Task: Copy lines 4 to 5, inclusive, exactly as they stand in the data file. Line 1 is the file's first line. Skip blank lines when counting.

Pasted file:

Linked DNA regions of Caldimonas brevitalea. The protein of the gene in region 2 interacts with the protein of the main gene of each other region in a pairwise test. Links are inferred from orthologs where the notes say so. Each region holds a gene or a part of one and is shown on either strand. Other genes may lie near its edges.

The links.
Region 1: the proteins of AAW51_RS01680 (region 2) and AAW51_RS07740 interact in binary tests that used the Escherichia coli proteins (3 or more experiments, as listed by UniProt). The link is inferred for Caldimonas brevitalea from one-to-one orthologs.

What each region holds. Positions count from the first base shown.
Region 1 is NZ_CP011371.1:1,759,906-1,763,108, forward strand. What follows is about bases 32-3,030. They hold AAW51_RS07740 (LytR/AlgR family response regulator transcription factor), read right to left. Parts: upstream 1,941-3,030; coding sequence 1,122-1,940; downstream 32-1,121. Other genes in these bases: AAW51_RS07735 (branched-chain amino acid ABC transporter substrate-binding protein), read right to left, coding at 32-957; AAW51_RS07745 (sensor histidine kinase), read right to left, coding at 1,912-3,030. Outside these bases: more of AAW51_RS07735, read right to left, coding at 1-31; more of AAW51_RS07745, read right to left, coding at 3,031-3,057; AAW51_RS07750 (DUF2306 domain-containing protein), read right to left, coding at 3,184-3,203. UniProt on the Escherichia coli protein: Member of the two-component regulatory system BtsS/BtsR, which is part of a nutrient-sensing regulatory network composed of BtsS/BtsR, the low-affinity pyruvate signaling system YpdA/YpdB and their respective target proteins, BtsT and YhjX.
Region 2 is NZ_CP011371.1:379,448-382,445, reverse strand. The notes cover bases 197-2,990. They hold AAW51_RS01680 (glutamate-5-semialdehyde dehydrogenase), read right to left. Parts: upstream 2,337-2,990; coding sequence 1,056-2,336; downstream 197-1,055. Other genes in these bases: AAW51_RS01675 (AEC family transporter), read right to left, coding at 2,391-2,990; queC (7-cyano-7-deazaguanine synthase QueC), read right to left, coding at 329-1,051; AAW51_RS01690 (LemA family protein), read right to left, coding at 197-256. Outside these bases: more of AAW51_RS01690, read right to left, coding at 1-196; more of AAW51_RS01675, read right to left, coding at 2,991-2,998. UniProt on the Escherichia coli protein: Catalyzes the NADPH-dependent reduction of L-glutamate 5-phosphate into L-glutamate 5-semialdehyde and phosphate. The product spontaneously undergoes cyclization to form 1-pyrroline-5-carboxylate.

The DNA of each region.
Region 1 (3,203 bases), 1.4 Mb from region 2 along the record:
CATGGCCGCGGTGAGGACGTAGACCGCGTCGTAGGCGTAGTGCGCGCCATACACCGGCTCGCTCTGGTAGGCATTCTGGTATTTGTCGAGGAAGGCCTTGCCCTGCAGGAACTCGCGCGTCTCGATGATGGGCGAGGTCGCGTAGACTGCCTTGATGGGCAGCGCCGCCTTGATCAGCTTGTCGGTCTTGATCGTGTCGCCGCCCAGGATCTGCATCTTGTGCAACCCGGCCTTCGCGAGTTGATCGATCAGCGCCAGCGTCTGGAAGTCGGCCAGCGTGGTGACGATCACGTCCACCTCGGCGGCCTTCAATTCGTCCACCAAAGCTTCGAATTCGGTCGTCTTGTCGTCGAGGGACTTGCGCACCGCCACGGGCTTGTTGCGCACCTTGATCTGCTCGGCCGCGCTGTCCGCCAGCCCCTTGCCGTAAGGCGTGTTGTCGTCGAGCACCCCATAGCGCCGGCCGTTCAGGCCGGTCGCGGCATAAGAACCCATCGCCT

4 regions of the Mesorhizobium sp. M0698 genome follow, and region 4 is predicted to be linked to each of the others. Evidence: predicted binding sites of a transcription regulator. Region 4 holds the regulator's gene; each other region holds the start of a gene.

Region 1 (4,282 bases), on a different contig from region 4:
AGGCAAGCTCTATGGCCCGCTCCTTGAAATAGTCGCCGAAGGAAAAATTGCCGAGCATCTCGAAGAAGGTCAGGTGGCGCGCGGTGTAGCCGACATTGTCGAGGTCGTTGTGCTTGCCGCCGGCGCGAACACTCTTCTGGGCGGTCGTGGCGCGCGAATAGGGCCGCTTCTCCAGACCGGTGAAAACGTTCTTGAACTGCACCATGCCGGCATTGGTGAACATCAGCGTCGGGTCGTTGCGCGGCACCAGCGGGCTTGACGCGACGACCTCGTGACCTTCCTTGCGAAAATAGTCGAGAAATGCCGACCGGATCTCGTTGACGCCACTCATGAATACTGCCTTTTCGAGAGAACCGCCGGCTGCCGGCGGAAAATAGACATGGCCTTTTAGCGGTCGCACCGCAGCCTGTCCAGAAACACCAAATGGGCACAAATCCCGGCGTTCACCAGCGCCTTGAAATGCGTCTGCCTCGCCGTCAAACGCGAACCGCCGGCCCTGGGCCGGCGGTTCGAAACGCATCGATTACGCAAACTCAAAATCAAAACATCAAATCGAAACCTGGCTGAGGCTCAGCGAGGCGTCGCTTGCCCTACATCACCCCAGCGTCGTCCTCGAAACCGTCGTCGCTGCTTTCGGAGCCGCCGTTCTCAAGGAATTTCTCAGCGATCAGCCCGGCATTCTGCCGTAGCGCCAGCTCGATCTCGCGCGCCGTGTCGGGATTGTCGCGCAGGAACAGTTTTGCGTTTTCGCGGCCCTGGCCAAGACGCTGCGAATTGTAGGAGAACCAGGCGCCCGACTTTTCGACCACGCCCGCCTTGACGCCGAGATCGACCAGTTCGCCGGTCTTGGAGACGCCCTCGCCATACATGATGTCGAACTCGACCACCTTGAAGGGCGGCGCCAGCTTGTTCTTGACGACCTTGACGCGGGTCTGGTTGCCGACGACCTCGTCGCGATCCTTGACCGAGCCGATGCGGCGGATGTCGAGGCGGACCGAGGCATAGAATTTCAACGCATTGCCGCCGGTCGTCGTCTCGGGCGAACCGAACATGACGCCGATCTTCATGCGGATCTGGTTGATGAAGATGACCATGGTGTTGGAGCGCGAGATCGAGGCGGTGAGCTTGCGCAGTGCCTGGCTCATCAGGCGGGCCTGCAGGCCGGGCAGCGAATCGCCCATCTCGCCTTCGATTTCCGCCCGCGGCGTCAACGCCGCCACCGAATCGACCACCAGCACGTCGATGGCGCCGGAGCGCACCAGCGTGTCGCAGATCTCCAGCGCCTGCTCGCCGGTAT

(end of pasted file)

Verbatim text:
What each region holds. Positions count from the first base shown.
Region 1 is NZ_CP011371.1:1,759,906-1,763,108, forward strand. What follows is about bases 32-3,030. They hold AAW51_RS07740 (LytR/AlgR family response regulator transcription factor), read right to left. Parts: upstream 1,941-3,030; coding sequence 1,122-1,940; downstream 32-1,121. Other genes in these bases: AAW51_RS07735 (branched-chain amino acid ABC transporter substrate-binding protein), read right to left, coding at 32-957; AAW51_RS07745 (sensor histidine kinase), read right to left, coding at 1,912-3,030. Outside these bases: more of AAW51_RS07735, read right to left, coding at 1-31; more of AAW51_RS07745, read right to left, coding at 3,031-3,057; AAW51_RS07750 (DUF2306 domain-containing protein), read right to left, coding at 3,184-3,203. UniProt on the Escherichia coli protein: Member of the two-component regulatory system BtsS/BtsR, which is part of a nutrient-sensing regulatory network composed of BtsS/BtsR, the low-affinity pyruvate signaling system YpdA/YpdB and their respective target proteins, BtsT and YhjX.